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Fort Hamer bridge project snarled in federal red tape

MANATEE -- After being in the works for more than a decade, the jury is still out on whether a bridge will ever be built at Fort Hamer.

This week, County Administrator Ed Hunzeker provided a tentative timetable to Manatee County commissioners that forecast submission of 100 percent of plans in early 2013.

What remains between now and 2013 is the completion of an environmental impact statement, public hearings, restart of the design phase and submission and comment on those plans.

The key hurdle is the environmental impact statement that could either allow the bridge at Fort Hamer, or scuttle those plans in favor of an alternative location.

Jim Seuffert, director of the county’s financial management department, and Ron Schulhofer, county public works director, said in July 2010 they were confident that a bridge would be built at Fort Hamer.

This past Wednesday, Schulhofer was hedging his bets, both on the proposed timetable and the outcome of the Coast Guard study.

“It’s way too early to say,” he said.

County Commissioner Larry Bustle of Palmetto said Wednesday he supports building a bridge at Fort Hamer.

“It’s really needed for the north-south mobility in Manatee County. It will take some of the load off I-75,” Bustle said.

Commissioner Robin DiSabatino, who was elected to the county commission after the county abandoned pursuit of federal dollars to build the bridge, said she sees both sides of the issue.

She said she understands the opposition to the bridge by Waterlefe residents and other neighbors in the immediate area, but she also appreciates the benefits of a new corridor.

A bridge at Fort Hamer would open the flow of traffic between Parrish and Lakewood Ranch, she said, but adding that she preferred to reserve judgment until she sees the results of the pending study.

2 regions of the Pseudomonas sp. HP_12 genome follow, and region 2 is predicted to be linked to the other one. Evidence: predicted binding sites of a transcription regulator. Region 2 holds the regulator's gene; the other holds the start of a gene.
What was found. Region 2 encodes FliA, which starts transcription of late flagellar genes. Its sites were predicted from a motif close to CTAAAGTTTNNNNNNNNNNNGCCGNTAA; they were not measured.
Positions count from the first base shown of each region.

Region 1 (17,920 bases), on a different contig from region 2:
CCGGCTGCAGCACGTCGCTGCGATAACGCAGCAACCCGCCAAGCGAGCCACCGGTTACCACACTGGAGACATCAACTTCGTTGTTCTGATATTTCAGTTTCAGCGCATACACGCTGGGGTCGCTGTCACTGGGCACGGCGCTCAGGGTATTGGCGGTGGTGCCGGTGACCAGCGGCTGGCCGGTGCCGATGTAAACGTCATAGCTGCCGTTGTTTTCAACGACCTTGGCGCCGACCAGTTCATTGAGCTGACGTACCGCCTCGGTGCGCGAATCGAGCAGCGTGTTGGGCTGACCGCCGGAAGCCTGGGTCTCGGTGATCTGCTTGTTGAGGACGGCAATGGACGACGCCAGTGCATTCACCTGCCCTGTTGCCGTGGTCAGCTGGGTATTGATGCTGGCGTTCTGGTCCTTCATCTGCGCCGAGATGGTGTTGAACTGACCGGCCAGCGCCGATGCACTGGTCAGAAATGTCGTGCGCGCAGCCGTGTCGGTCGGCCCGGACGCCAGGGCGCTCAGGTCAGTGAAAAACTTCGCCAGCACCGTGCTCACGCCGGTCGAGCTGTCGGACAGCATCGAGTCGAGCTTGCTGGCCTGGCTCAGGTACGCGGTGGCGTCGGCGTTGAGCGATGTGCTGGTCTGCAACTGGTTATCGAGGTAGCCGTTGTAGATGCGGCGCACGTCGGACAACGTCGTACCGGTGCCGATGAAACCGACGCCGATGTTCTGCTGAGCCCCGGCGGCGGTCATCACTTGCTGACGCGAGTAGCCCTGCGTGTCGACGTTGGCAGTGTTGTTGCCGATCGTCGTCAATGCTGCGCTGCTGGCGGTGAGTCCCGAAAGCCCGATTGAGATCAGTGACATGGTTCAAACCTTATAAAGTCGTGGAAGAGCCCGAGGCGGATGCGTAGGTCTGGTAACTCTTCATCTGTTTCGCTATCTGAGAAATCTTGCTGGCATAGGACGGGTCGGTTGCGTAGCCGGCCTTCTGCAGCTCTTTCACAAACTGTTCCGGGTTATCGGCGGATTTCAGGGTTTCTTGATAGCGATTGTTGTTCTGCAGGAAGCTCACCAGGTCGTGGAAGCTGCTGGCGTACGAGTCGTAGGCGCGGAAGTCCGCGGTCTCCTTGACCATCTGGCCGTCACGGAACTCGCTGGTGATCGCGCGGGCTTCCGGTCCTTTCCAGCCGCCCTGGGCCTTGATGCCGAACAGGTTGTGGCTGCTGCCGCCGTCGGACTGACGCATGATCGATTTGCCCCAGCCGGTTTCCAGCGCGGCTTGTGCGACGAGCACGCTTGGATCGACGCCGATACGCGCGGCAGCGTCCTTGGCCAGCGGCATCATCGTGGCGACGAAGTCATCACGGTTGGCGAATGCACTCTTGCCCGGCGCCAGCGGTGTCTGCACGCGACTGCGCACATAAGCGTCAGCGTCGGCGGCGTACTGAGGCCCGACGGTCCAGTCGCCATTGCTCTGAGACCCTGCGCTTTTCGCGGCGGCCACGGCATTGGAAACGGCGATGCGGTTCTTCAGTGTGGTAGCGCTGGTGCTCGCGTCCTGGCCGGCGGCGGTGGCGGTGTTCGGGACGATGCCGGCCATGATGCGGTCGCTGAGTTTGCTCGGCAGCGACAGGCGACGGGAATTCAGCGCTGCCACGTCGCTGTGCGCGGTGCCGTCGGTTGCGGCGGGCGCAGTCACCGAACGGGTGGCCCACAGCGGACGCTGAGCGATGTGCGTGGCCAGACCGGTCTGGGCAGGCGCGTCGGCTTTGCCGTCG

County Commission Chair Carol Whitmore said she has never voted for the Fort Hamer bridge because she doesn’t support using county funds.

A decade ago, Manatee officials anticipated building a six-lane high-rise bridge at Fort Hamer.

Those plans were scaled back after the county abandoned a prolonged and never-completed federal environmental impact study on the Fort Hamer location.

The favorable environmental impact statement would have been required to win federal funding. County commissioners decided they could get the bridge built faster by funding its construction locally, rather than waiting on federal funding.

County officials decided to build a bridge that was 2,200 feet long, two-lanes wide and would rise just 27 feet above the mean high water mark.

The county got as far as approving an agreement with URS Corporation Southern to design the bridge for $2.9 million before the Coast Guard required Manatee County to expand the environmental impact study to include the Rye Road alternative, as well as the Fort Hamer location.

For more information, visit www.forthamerbridge.com.

James A. Jones Jr., East Manatee editor, can be contacted at 941-745-7021.

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